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Publication numberUS2980492 A
Publication typeGrant
Publication dateApr 18, 1961
Filing dateMay 27, 1958
Priority dateMay 27, 1958
Publication numberUS 2980492 A, US 2980492A, US-A-2980492, US2980492 A, US2980492A
InventorsWilliam H Jamieson, Cecil E Reese
Original AssigneeDu Pont
Export CitationBiBTeX, EndNote, RefMan
External Links: USPTO, USPTO Assignment, Espacenet
Process for preparing textile yarns
US 2980492 A
Images(1)
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Description  (OCR text may contain errors)

April 18, 1961 w. H. JAMIESON El'AL 2,980,492

PROCESS FOR PREPARING TEXTILE YARNS Fiied May 27, 1958 INVENTORS WILLIAM- H. JAMIESON CECIL E. REESE ATTORNEY United States Patent 2,980,492 PROCESS FOR PREPARING TEXTILE YARNS William H. Iamieson, Newark, Del., and Cecil Reese, Kinston, N.C., assignors to E. I. du Pont deNemours and Company, Wilmington, DeL, a corporation of Delaware Filed May 27, 1958, Ser. No. 738,032

13 Claims. (CI. 18-54) This invention relates to a novel process for manufacturing composite yarns having the property of becoming permanently bulky when heated under controlled con- -ditions. More particularly, this invention relates to a been made to produce a bulky continuous filament yarn in order to combine the desirable aesthetic properties of staple yarns with the advantages of continuous filament yarn, such as strength and simplicity of processing. Thishas been accomplished in various ways by producing continuous filament yarns in which the various filaments 0on tained in a short segment of a yarn have different lengths when straightened out. 1 V

It has been found that, when continuous filament yarn is treated so that it becomes bulky and is then converted.

into fabric, some of the processing advantages of the originally smooth, dense continuous filament yarn are lost. This is due to the fact that in the bulky yarn the yarn bundle is not compact, so that the filaments are somewhat loose and have a tendency to snag as the yarns contact each other or contact various parts of the yarn processing equipment. This is particularly true during weaving or knitting. There is also a tendency for the bulky yarn to be pulled out into a smooth yarn bundle in response to tensions imposed by the yarn processing equipment, since in each segment of the yarn the longer filaments which provide the bulking effect remain free of tension while the shorter filaments support the load imposed on the yarn; For these reasons a continuous filament yarn has been desired which can be processed in its smooth, com-- pact form into fabric and subsequently treated to obtain a satisfactory amount of bulkin fabric form.; 1

' Composite continuous filament yarns comprised of filaments having different levels of shrinkagehave been'described in the prior-art. .Such yarns can be woven into fabrics and subjected to shririking toachieve bulking in fabric form owing to diflerential shortening of the lengths of the filaments inthe. ;yai'ns, especially whenthe construction of the fabric is loose enough to permitthe yarns to shrink under little orno restraint. Composite. convtinuous'filament yarns composed of filamentswhich-fm-ay f be caused to undergo spontaneous and irreversible extension in length in varying amounts may be used even more advantageously, since the ability of the filaments to ur1- dergo spontaneous extension in length is not influenced 2,980,492 Patented Apr. 18, 1 961 by fabric construction. Similarly, composite continuous filament yarns having good bulking properties are advantageously formed by combining spontaneously and irreversibly extensible .filaments with shrinkable filaments, or with filaments'which exhibit little or no change in length when they are heated or subjected to other processing conditions.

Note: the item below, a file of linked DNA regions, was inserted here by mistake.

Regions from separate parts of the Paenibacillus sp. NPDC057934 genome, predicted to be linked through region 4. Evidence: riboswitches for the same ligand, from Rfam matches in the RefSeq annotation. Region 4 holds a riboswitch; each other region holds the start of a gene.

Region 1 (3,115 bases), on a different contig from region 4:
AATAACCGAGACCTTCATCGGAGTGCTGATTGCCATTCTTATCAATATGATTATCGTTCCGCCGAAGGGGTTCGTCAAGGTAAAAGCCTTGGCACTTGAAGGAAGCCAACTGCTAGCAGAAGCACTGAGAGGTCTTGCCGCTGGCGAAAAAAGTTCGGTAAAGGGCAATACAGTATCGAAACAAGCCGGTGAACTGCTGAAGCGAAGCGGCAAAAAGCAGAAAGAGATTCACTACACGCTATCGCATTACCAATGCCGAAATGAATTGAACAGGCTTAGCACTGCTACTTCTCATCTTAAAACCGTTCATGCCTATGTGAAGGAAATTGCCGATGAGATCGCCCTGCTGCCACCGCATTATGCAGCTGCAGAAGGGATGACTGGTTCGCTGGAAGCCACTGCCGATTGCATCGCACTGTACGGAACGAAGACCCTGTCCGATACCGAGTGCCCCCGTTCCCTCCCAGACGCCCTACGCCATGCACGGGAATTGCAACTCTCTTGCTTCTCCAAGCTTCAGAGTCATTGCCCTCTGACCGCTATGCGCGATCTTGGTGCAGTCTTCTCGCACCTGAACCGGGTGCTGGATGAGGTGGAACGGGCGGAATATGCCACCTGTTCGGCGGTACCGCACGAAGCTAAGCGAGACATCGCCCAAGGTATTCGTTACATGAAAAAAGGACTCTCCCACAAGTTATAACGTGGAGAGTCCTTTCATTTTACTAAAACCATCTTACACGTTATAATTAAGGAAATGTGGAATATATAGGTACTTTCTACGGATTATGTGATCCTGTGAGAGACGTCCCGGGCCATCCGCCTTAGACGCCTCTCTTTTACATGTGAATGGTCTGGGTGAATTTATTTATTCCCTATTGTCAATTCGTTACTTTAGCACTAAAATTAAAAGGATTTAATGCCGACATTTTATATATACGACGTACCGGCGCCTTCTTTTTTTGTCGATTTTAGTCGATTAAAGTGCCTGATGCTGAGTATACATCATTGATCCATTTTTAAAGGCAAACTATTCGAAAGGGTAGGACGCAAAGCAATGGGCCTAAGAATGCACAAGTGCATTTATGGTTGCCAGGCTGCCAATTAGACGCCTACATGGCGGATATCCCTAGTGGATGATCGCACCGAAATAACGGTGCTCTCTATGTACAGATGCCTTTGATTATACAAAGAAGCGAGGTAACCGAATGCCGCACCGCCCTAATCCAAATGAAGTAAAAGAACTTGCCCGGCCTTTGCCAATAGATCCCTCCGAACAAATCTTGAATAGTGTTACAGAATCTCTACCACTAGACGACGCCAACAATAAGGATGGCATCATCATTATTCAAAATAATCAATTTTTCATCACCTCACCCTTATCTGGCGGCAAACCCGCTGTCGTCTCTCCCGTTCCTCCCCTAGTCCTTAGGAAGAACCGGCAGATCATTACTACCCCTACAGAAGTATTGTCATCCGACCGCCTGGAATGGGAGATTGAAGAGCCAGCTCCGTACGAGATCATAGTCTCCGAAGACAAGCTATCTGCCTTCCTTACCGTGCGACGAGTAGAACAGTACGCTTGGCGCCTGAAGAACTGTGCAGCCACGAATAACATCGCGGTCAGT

In the production of yarns capable of becoming bulky by differential change in length of the component strands upon heating or other appropriate treatment, it has been regarded as necessary in the past to ply together two different yarns, or otherwise associate together their filaments in some manner. Such a process has the disadvantage that numerous steps are required; i.e., the'yarns must be produced separately and selected according to their physical properties, following which the additional 7 object is to produce such a yarn directlyby extruding a usually employed. It is step of plying or otherwise associating the, yarns is required. g

It is, therefore, an object of this invention to provide a novel process for producing a composite yarn which has the property of becoming bulky when heated. Another molten polyester from a spinneret, and subsequently drawing the resulting yarn bundle, if desired. A further object is to provide such a process which is readily adaptable for the preparation of yarns which can be made to become bulky by differential shrinkability, difierential extensibility, or mixed shrinkability and extensibility.